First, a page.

It was great to spend time with Natasha and quite satisfying to use my minimal expertise to show her around. It was also good to finally have my summer week off work, even though it was a pretty tiring round of early starts and long bus and train rides. It was also a little weird to consider that Natasha is a link to my ex-girlfriend and that our lives are pretty close, but completely divorced from each other. But it’s only loneliness that makes me dwell on this, I suppose. But Natasha was great company – it was lovely to spend time with someone as good-natured as her; her being British was a bonus, too.

Natasha and Sean

Although there was lots of moving around, this short, concentrated burst of travelling works quite well, I think. Busan is a great place to spend a couple of days on holiday, and there are lots of places on the south coast that would be worth exploring; the little that we saw was very pleasant – even Yeosu Expo had a certain charm. The experience makes me want to explore more of the country – just not necessarily by myself.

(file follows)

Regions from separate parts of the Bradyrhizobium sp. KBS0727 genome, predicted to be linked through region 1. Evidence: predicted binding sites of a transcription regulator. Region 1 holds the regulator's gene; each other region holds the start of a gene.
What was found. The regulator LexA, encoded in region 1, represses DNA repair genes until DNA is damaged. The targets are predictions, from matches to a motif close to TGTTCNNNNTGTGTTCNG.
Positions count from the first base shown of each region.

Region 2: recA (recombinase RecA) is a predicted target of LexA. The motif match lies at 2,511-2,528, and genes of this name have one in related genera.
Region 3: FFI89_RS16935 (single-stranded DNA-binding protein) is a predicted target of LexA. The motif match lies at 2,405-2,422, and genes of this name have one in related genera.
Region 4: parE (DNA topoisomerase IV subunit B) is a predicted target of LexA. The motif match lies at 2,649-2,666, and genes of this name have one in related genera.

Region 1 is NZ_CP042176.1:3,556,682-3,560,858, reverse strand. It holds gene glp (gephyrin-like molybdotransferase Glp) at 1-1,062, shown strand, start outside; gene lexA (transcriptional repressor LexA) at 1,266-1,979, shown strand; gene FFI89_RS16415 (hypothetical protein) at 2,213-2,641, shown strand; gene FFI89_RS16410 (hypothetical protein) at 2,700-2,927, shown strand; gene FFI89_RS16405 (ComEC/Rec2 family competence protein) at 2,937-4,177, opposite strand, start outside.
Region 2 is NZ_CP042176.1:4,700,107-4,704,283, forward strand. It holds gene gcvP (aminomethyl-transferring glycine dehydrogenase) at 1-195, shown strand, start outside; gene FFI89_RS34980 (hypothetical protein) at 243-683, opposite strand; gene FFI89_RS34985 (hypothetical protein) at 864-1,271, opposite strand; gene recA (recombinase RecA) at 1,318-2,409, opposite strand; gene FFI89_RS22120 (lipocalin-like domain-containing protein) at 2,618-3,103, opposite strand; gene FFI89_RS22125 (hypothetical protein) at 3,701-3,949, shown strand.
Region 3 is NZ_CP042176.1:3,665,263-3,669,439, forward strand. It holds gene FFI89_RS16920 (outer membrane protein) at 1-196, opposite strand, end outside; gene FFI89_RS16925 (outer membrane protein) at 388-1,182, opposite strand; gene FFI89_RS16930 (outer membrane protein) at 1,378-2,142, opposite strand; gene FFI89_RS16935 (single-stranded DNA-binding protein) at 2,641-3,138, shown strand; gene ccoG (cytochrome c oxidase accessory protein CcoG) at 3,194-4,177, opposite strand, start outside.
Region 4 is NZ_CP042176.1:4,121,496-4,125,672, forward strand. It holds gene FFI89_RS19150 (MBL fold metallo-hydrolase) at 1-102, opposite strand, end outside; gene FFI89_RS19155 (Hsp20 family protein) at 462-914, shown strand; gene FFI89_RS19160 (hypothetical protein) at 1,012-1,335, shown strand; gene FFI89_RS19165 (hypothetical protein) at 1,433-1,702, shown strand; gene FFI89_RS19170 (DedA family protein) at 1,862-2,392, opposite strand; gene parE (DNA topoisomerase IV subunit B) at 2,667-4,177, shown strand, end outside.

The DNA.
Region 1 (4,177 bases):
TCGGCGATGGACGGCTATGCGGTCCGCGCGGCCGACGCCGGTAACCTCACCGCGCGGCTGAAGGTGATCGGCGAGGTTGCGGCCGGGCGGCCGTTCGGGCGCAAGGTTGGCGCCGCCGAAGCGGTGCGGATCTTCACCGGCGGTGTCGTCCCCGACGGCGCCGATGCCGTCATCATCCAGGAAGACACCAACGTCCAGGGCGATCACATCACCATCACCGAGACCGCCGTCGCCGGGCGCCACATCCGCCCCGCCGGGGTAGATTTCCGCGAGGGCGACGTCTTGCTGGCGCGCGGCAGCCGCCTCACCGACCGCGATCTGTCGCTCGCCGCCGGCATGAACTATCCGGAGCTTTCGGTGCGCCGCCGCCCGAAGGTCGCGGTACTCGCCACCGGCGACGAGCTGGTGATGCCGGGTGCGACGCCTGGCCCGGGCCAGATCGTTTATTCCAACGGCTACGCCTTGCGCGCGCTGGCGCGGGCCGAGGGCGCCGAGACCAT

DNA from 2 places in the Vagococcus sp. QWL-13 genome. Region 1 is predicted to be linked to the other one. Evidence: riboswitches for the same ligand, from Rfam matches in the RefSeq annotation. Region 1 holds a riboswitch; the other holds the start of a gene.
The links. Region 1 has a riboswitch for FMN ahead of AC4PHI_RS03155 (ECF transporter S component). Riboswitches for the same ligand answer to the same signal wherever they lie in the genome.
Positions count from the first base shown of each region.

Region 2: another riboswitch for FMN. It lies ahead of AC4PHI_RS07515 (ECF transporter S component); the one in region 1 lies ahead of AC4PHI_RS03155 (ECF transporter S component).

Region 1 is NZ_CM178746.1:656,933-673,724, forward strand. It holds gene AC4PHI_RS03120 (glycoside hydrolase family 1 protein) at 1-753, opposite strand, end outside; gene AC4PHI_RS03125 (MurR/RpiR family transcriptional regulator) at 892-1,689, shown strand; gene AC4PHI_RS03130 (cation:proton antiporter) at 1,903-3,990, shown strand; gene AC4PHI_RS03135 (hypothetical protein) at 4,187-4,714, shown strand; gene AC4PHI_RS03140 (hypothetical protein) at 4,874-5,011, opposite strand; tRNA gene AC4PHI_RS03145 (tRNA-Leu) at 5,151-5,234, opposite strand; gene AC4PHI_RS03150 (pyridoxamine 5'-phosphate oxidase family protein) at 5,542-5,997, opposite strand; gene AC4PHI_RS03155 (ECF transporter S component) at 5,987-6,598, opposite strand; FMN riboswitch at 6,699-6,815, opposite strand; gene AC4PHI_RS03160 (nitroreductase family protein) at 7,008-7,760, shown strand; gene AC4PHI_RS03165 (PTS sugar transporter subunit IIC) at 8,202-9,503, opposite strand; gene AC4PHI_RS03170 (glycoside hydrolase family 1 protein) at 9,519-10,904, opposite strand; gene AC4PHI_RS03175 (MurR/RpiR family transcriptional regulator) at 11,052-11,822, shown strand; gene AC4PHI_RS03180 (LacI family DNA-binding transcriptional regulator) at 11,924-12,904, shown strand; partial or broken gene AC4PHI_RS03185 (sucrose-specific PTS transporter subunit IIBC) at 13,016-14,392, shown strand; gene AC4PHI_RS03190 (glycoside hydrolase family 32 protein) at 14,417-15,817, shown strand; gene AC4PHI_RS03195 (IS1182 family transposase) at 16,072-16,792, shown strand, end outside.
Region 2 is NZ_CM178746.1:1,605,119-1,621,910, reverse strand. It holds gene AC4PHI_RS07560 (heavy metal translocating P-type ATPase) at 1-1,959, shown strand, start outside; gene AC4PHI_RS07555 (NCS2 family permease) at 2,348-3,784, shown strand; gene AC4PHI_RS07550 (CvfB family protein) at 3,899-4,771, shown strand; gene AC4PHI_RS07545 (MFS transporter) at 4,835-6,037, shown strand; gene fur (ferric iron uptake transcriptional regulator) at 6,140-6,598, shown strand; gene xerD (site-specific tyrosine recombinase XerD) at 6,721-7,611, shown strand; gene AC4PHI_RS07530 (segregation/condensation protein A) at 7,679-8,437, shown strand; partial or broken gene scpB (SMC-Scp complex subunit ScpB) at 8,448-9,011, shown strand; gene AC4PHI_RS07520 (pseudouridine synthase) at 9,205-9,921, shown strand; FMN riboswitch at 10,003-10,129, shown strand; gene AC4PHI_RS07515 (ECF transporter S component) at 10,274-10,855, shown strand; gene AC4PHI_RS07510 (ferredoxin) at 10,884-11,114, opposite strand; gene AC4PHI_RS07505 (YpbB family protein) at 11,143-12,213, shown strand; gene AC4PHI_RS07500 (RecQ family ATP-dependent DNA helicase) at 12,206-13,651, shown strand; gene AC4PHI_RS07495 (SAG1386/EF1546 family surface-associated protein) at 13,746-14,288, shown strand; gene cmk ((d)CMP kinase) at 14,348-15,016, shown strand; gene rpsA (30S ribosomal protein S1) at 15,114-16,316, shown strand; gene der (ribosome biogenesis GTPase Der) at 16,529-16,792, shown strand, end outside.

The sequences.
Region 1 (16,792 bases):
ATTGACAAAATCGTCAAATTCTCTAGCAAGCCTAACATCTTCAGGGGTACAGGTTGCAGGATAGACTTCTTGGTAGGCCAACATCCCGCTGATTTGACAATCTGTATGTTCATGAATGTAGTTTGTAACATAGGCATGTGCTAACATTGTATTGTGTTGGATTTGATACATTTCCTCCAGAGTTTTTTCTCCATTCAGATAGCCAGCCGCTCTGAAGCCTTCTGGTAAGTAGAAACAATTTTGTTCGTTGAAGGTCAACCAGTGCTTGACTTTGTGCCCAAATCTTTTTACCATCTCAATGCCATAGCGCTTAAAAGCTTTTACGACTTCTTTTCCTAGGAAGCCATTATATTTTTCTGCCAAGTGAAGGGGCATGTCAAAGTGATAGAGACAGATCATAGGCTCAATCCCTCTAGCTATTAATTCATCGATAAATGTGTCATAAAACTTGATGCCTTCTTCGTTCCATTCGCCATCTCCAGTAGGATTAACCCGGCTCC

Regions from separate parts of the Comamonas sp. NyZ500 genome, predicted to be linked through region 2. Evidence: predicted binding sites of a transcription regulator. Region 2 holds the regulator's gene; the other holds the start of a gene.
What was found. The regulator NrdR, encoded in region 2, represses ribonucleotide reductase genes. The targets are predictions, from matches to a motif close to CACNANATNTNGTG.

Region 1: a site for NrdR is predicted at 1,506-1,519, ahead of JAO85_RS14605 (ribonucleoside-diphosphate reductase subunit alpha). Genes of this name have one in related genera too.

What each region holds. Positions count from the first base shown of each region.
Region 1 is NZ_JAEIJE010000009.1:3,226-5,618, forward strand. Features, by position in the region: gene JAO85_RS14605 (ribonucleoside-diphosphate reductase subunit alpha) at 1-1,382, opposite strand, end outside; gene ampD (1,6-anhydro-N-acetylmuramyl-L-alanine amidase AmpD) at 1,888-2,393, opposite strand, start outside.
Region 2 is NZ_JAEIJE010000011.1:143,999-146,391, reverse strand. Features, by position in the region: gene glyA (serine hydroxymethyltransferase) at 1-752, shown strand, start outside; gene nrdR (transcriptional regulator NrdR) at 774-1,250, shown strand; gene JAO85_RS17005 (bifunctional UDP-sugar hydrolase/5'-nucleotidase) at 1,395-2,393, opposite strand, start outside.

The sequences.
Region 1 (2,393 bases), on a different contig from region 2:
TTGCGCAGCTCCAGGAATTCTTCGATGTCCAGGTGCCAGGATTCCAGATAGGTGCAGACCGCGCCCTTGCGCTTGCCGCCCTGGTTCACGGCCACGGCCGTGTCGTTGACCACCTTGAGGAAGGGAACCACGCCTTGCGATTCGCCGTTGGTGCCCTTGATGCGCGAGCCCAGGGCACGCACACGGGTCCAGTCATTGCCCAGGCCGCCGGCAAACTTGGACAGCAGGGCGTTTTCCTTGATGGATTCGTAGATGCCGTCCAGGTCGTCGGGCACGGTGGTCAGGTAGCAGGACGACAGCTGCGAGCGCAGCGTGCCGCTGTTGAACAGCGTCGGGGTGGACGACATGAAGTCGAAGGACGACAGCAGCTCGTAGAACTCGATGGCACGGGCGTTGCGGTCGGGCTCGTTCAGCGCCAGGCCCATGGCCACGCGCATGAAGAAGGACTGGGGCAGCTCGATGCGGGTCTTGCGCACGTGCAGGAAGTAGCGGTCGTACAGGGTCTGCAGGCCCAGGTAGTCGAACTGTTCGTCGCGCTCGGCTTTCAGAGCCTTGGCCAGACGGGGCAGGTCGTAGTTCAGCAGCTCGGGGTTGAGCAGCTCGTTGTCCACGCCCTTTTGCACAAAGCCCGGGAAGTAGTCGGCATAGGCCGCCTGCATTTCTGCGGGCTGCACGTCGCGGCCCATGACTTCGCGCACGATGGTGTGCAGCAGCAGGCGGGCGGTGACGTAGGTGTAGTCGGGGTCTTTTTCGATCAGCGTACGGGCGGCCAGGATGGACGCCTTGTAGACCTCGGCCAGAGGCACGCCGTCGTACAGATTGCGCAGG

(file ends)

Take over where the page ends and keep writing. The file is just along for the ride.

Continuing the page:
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In Albania, most people travel around the country by furgon, which is just the Albanian for mini-bus. They’re generally white, fairly new and seat about 15 people – although they often carry more passengers than that. There are no bus stations, but various major pick-up points at squares and roundabouts, where these white vans gather.

We had read and been told that there was a furgon going from Shkoder to Ulcinj (‘ool-cheen’) just inside the Montenegrin border at nine and four every day. When we checked out of our hotel and walked to the nearby square for the furgon at 8:30, a man approached us and asked, ‘Ulcinj?’ and showed us to a café and there was another tall, middle-aged man there drinking and talking to some others. They didn’t speak much English, but we thought the second man was the driver. As a nearby church bell started ringing the hour, he finally came out and walked us to his car. Not a minibus, just a people carrier. And for €5 each he drove us, a young guy sitting next to us in the back and another older man in the passenger seat over the border into Montenegro